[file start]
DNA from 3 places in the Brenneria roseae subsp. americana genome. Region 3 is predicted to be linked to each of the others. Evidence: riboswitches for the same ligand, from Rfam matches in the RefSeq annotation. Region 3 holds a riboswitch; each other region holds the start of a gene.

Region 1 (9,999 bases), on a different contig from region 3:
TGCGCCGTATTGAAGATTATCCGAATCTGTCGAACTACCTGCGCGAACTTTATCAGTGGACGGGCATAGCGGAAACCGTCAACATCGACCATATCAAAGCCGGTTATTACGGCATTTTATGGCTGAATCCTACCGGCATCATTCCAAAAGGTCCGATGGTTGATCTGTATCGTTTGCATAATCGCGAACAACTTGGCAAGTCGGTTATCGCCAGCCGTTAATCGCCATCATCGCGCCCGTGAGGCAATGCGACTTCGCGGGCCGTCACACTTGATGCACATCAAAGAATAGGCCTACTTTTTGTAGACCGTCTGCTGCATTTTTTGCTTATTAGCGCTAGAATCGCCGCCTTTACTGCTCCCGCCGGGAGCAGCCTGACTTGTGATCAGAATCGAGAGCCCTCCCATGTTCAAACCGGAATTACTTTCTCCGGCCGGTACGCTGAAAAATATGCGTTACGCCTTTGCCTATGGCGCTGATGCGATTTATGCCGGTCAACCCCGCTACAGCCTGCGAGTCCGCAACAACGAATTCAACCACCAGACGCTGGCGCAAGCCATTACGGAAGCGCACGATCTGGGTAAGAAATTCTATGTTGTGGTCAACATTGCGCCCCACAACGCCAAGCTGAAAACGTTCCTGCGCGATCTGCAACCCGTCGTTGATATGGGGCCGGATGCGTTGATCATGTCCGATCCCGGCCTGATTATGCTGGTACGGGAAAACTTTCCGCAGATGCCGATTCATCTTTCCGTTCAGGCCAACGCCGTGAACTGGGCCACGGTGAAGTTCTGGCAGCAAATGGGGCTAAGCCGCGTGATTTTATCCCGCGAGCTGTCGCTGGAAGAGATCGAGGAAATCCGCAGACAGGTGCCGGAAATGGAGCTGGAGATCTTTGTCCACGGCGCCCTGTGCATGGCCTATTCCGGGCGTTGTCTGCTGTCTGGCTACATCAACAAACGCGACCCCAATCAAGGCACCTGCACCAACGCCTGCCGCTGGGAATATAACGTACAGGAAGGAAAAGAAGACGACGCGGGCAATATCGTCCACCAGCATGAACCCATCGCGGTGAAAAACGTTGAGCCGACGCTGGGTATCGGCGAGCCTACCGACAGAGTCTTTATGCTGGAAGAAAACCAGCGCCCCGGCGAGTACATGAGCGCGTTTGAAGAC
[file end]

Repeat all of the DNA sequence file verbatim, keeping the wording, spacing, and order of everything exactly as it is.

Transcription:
DNA from 3 places in the Brenneria roseae subsp. americana genome. Region 3 is predicted to be linked to each of the others. Evidence: riboswitches for the same ligand, from Rfam matches in the RefSeq annotation. Region 3 holds a riboswitch; each other region holds the start of a gene.

Region 1 (9,999 bases), on a different contig from region 3:
TGCGCCGTATTGAAGATTATCCGAATCTGTCGAACTACCTGCGCGAACTTTATCAGTGGACGGGCATAGCGGAAACCGTCAACATCGACCATATCAAAGCCGGTTATTACGGCATTTTATGGCTGAATCCTACCGGCATCATTCCAAAAGGTCCGATGGTTGATCTGTATCGTTTGCATAATCGCGAACAACTTGGCAAGTCGGTTATCGCCAGCCGTTAATCGCCATCATCGCGCCCGTGAGGCAATGCGACTTCGCGGGCCGTCACACTTGATGCACATCAAAGAATAGGCCTACTTTTTGTAGACCGTCTGCTGCATTTTTTGCTTATTAGCGCTAGAATCGCCGCCTTTACTGCTCCCGCCGGGAGCAGCCTGACTTGTGATCAGAATCGAGAGCCCTCCCATGTTCAAACCGGAATTACTTTCTCCGGCCGGTACGCTGAAAAATATGCGTTACGCCTTTGCCTATGGCGCTGATGCGATTTATGCCGGTCAACCCCGCTACAGCCTGCGAGTCCGCAACAACGAATTCAACCACCAGACGCTGGCGCAAGCCATTACGGAAGCGCACGATCTGGGTAAGAAATTCTATGTTGTGGTCAACATTGCGCCCCACAACGCCAAGCTGAAAACGTTCCTGCGCGATCTGCAACCCGTCGTTGATATGGGGCCGGATGCGTTGATCATGTCCGATCCCGGCCTGATTATGCTGGTACGGGAAAACTTTCCGCAGATGCCGATTCATCTTTCCGTTCAGGCCAACGCCGTGAACTGGGCCACGGTGAAGTTCTGGCAGCAAATGGGGCTAAGCCGCGTGATTTTATCCCGCGAGCTGTCGCTGGAAGAGATCGAGGAAATCCGCAGACAGGTGCCGGAAATGGAGCTGGAGATCTTTGTCCACGGCGCCCTGTGCATGGCCTATTCCGGGCGTTGTCTGCTGTCTGGCTACATCAACAAACGCGACCCCAATCAAGGCACCTGCACCAACGCCTGCCGCTGGGAATATAACGTACAGGAAGGAAAAGAAGACGACGCGGGCAATATCGTCCACCAGCATGAACCCATCGCGGTGAAAAACGTTGAGCCGACGCTGGGTATCGGCGAGCCTACCGACAGAGTCTTTATGCTGGAAGAAAACCAGCGCCCCGGCGAGTACATGAGCGCGTTTGAAGAC